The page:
Talkin’ Baseball

The best part of writing a baseball book is talking about it with people who remember the golden era of the 1950s.

Baseball at the Los Angeles Memorial Coliseum. (Courtesy USC Digital Library –http://digitallibrary.usc.edu/cdm/compoundobject/collection/p15799coll44/id/60067/rec/12

Baseball at the Los Angeles Memorial Coliseum. (Courtesy USC Digital Library – http://digitallibrary.usc.edu/cdm/compoundobject/collection/p15799coll44/id/60067/rec/12

L.A. Tarone of the Sports Hub 102.3 radio in Pittston, Pennsylvania, and Mike Schikman of WSVA-AM in Harrisonburg, Virginia, demonstrated their baseball knowledge in interviews with Gaylon White, author of The Bilko Athletic Club, a book about Steve Bilko and the 1956 Los Angeles Angels of the old Pacific Coast League (PCL).

To give listeners an idea of Bilko’s awesome power, Tarone said: “If I were to mention the names of Ralph Kiner and Hank Greenberg, he would fit into that mold except he wasn’t a dead pull-hitter.”

Kiner and Greenberg are both Hall of Famers, Kiner hammering 369 home runs and Greenberg 331. Bilko blasted 313 in the minors and 76 in the majors, playing mostly part-time.

A comment in the book by Tommy Lasorda, former Los Angeles Dodgers manager, that Bilko would easily hit 50-60 home runs today prompted Tarone to mention Adam Dunn, slugging first baseman for the Chicago White Sox. Dunn began the 2014 season, his 14th in the majors, with 440 home runs and 2,220 strike outs. “Adam Dunn could’ve been Steve Bilko except he struck out a lot more than Bilko ever did and he had a nice long career in the major leagues.”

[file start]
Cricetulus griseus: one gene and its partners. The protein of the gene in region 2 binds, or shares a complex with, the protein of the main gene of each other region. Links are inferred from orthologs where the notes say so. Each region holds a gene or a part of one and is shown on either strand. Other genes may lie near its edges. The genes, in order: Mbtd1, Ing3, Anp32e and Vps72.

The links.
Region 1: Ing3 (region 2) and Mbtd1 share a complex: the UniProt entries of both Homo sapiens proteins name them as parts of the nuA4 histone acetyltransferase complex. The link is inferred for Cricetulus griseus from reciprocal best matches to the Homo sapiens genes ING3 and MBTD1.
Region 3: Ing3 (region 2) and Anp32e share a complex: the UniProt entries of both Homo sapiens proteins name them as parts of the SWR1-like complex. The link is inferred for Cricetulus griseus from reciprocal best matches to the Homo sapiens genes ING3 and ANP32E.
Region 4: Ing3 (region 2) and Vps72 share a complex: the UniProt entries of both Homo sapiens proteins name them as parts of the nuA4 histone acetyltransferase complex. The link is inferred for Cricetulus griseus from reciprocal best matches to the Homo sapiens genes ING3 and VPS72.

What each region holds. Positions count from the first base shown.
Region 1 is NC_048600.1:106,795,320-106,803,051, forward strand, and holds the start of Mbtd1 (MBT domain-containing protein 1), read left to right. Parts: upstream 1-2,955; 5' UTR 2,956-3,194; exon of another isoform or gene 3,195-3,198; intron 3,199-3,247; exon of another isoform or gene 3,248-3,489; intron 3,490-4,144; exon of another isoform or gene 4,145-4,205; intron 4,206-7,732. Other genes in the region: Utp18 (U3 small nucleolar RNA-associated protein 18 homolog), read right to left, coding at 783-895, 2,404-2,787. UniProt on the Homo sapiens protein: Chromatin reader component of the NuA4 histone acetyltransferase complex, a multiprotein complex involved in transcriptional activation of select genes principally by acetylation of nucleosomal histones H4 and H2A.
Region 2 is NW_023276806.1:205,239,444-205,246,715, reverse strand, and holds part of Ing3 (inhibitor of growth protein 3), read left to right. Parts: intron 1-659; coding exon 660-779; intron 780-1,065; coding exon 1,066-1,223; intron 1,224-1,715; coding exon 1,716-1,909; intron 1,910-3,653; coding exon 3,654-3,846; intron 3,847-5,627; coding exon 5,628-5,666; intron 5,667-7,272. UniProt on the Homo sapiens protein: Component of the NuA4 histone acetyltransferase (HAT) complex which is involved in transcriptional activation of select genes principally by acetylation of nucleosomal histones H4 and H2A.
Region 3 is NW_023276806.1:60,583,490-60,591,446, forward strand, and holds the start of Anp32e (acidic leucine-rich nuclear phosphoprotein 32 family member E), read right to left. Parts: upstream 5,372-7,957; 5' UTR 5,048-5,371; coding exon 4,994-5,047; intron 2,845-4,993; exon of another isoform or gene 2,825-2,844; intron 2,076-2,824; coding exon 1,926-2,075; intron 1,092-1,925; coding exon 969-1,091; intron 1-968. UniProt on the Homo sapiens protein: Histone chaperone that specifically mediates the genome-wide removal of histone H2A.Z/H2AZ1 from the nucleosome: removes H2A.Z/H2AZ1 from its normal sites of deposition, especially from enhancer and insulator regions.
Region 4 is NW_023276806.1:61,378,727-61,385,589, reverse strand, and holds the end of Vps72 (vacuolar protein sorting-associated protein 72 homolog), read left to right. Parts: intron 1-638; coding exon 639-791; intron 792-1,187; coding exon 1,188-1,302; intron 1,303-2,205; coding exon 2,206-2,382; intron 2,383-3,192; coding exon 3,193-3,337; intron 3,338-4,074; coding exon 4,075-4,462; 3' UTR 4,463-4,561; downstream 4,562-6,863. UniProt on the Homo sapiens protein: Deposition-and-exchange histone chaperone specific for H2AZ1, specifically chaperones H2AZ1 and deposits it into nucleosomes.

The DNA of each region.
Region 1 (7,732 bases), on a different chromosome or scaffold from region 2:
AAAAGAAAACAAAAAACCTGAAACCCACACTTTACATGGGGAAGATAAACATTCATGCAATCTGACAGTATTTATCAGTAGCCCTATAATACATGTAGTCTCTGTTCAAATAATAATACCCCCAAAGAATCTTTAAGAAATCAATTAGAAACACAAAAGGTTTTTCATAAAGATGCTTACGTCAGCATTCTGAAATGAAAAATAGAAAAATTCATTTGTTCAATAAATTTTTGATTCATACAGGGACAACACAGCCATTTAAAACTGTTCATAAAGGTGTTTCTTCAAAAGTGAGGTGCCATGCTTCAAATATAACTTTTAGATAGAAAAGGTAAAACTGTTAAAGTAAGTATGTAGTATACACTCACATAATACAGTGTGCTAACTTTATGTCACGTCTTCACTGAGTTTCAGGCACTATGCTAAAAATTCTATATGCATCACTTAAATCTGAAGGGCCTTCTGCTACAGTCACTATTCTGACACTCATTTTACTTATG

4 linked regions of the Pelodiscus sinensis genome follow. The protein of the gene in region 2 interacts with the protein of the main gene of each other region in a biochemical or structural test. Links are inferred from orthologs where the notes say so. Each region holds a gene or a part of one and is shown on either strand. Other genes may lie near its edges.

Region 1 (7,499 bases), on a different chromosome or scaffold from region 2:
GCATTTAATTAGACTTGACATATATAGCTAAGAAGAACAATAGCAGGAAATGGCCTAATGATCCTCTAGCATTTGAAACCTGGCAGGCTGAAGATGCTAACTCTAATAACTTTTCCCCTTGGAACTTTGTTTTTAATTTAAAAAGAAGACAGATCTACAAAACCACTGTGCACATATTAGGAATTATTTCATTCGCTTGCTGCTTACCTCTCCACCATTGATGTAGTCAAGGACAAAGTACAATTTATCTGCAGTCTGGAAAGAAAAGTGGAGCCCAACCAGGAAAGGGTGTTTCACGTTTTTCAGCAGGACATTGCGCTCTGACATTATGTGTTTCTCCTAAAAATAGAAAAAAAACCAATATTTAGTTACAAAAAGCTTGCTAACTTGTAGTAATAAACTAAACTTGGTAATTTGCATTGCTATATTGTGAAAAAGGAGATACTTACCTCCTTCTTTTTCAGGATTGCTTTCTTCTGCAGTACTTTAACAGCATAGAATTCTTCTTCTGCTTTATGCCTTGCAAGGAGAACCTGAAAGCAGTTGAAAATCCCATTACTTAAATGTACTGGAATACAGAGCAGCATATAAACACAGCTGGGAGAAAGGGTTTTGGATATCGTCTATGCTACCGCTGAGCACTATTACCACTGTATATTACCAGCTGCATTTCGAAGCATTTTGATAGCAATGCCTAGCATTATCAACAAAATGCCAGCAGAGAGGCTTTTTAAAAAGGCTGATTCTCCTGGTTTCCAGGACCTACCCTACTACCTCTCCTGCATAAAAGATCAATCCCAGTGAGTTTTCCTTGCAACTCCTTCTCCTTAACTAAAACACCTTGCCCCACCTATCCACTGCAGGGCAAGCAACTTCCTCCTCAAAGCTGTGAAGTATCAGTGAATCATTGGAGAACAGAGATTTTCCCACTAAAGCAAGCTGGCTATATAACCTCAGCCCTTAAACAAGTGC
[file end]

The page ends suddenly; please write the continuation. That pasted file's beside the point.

Steve Bilko’s 1951 Bowman card.

Steve Bilko’s 1951 Bowman card

Bilko hit 21 homers while striking out a National League-leading 125 times for the St. Louis Cardinals in 1953 – the only year he was a day-to-day starter.  Dunn has topped that number 12 times, including a league-high 222 whiffs for the White Sox in 2012.

In the interview with WSVA’s Schikman, White recounts Bilko’s 1948 season with the Lynchburg, Virginia, Cardinals of the Class B Piedmont League when, as a 19-year-old, he batted .333 and socked 20 homers.

The Brooklyn-born Schikman, a Dodgers fan before they relocated to Los Angeles in 1958, wanted to know what it was like to be there at the time.

“I loved watching baseball at Wrigley Field in L.A.,” said White, who was 12 years old in 1958. “It was a real ballpark just like the one in Chicago.”

The Dodgers elected to play at Los Angeles’ mammoth Coliseum instead of Wrigley Field. “The worst possible baseball park,” White said, adding, “The best part about it was listening to Vin Scully on the transistor radios which people brought so they’d know what was going on down on the field.”

To listen to White’s Sports Hub interview with Tarone, click on the following link:

Here’s the link for the interview with WSVA’s Schikman:

***********************************

The Bilko Athletic Club is a book published by Rowman & Littlefield about the 1956 Los Angeles Angels, a team of castoffs and kids built around a bulky, beer-loving basher of home runs named Steve Bilko. The book features a delightful foreword by John Schulian, former sports columnist for the Chicago Sun-Times and Philadelphia Daily News and longtime contributor to Sports Illustrated and GQ. The book can now be ordered by clicking on any of the website links below:

For Baseball Fans Down Under:

For Fans in the UK:

For Fans in Taiwan: